BU playing Minnesota was the type of pairing we don’t get to view too often, because those are both teams that are better offensively than defensively. There are quite a few teams out there that have good goaltenders and can play some decent team defense, but when it comes to putting the puck in the other net, they are stumped.
There just isn’t that much offense in the game right now. BC averaged over five goals a game last season, and Northeastern and Minnesota both scored well over four. Now, the top offense in the country is Wisconsin at just 3.90 goals per game. So from that aspect, maybe it limits the extent any one team can dominate game after game when nobody can pull away on the scoreboard.
Anyway, the Terriers rank third after Wisconsin and BC on that list of good-but-not-great offenses. Their story will be written on the other end of the ice. BU’s defense comes in 25th out of 35 teams, allowing 2.95 goals a game. They pulled off the upset on Saturday, but only after twice allowing two-goal leads to slip away, including conceding twice in the final six minutes. Erin O’Neil made her first start since losing at Maine on Nov. 12 when the Black Bears beat her four times. Even in Saturday’s win, O’Neil made 45 saves, but finished with a save percentage below .900, as it is for her season. Senior Victoria Hanson is stopping pucks at .925 rate, so I expect she’ll be in the BU net more often than not. As nice as it was for the Terriers to get a big win without the services of one of their leaders in Rebecca Leslie, I think they’ll have to improve defensively to play a bigger role than also ran.
You mentioned Vermont, and it is a team that bears watching. The Catamounts are just a game over .500, but they have played ranked teams like Robert Morris, St. Lawrence, and Clarkson tough. Their most lopsided defeat on the scoreboard was a 5-2 loss to Providence, but that included both a power-play goal and an empty-net goal in the final minute. Senior Madison Litchfield ranks seventh in the country in both goals-against average at 1.59 and save percentage with .938. She hasn’t gotten a lot of offensive support, but if her skaters can provide her with a bit more in the second half, perhaps some of those low-scoring ties and losses will shift over to the wins column. The conference schedule will get tougher for UVM after the break, as it plays a series at BU and faces BC three times.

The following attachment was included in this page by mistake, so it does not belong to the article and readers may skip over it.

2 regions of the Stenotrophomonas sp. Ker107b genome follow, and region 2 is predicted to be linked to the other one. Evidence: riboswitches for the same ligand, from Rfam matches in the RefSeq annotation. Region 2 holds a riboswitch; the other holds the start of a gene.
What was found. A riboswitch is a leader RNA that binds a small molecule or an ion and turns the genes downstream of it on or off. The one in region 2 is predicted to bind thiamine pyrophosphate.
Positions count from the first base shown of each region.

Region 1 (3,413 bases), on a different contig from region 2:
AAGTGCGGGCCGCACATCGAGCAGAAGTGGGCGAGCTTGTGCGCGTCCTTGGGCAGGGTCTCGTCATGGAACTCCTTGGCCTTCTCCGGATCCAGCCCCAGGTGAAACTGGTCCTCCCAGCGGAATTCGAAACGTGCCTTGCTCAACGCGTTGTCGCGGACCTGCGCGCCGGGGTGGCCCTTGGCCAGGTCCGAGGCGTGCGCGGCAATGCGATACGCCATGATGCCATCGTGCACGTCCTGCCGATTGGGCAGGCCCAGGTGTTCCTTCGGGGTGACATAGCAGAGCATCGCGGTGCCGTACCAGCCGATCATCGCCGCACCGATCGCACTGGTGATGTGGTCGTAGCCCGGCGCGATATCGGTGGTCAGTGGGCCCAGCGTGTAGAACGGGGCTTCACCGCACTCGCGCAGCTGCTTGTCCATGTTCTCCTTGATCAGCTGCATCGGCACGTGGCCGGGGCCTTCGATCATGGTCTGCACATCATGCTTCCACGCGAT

New Hampshire, Maine, and Connecticut have also shown some promising results. If you were going to buy stock in one of these mid-tier Hockey East teams for the second half, which would it be?
Candace: Despite the fact that Maine owns wins over Boston College and Boston University, it wouldn’t be the Black Bears. Connecticut, once again, is a team that is beating the teams it should and losing to teams above them. They also beat the Terriers, so that shows good things, and I expect them to challenge for home ice again, but think they will fall short.
That leaves New Hampshire and Vermont, whom I really like. The former beat Harvard, Vermont and Providence, and played Clarkson tough. The Wildcats also looked good in beating Yale before the break. New Hampshire is led by senior Jonna Curtis, but after her, the scoring falls off pretty significantly. Hillary Cashin is playing respectively in net, but not with the types of numbers you need for a big push. I expect that against the top tier in Hockey East, New Hampshire falls short.
That leaves the Catamounts. I’m still not sure about Vermont and whether they just own Northeastern for some reason, or whether they are for real. They played St. Lawrence and Clarkson tough, and beat St. Cloud State pretty convincingly. They also lost to and tied Providence. Vermont can play tough defensively, but if New Hampshire is Curtis and then a drop off, Vermont is a balanced bunch of people who struggle to score. Freshman Eve-Audrey Picard leads the team in scoring with 12 points, about a .7 point-per-game average. Saana Valkama is just under that at .667, and then it’s on to players who average half a point per game or less.